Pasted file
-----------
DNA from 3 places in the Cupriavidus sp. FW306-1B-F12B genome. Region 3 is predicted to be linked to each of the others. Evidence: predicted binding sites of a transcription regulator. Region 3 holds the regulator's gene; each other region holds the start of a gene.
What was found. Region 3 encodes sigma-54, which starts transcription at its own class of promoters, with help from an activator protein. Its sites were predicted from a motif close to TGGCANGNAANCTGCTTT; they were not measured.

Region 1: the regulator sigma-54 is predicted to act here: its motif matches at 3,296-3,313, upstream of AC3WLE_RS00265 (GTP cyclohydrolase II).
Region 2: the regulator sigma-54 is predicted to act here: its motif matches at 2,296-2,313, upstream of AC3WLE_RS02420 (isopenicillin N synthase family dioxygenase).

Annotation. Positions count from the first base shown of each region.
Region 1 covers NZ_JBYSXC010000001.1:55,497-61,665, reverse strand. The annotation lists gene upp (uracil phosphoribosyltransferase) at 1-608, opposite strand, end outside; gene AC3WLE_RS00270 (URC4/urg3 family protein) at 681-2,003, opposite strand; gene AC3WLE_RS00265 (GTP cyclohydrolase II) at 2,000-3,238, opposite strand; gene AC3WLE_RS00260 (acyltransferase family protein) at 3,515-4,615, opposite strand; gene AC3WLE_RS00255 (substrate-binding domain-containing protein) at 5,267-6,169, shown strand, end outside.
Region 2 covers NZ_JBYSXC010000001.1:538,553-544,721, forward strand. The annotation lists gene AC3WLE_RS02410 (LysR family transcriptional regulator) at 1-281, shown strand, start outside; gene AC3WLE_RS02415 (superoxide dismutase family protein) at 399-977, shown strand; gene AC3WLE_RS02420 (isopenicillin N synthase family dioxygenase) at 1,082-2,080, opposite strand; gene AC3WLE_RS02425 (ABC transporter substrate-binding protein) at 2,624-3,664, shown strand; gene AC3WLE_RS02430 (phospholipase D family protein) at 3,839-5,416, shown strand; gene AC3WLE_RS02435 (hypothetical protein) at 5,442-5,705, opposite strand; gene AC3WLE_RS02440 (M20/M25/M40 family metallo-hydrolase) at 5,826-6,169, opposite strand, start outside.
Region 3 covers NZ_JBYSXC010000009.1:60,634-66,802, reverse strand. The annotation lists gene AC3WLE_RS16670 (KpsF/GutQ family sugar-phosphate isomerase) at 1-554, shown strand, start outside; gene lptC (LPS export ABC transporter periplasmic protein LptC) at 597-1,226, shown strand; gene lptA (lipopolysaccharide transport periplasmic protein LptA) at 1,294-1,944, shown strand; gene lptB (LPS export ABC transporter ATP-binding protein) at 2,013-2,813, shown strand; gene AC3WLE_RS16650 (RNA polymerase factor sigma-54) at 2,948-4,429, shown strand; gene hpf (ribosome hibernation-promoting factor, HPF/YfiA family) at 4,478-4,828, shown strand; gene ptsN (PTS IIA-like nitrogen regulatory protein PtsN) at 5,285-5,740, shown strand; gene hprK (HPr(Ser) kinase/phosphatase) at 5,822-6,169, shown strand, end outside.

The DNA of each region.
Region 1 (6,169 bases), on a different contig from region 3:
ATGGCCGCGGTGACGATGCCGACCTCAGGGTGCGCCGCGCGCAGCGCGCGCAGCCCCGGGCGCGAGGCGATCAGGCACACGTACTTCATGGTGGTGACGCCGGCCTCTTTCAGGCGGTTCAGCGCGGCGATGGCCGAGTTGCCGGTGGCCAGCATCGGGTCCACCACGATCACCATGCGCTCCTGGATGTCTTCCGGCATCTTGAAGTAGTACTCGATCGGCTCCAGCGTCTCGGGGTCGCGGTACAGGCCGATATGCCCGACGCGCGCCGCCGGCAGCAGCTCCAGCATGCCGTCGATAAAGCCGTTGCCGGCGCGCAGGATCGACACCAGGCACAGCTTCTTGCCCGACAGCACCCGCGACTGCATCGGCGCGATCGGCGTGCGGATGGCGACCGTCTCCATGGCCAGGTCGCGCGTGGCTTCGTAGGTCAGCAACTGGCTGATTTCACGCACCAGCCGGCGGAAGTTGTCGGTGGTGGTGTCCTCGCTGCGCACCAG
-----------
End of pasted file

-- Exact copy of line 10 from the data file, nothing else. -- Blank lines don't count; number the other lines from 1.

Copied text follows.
Region 1 (6,169 bases), on a different contig from region 3: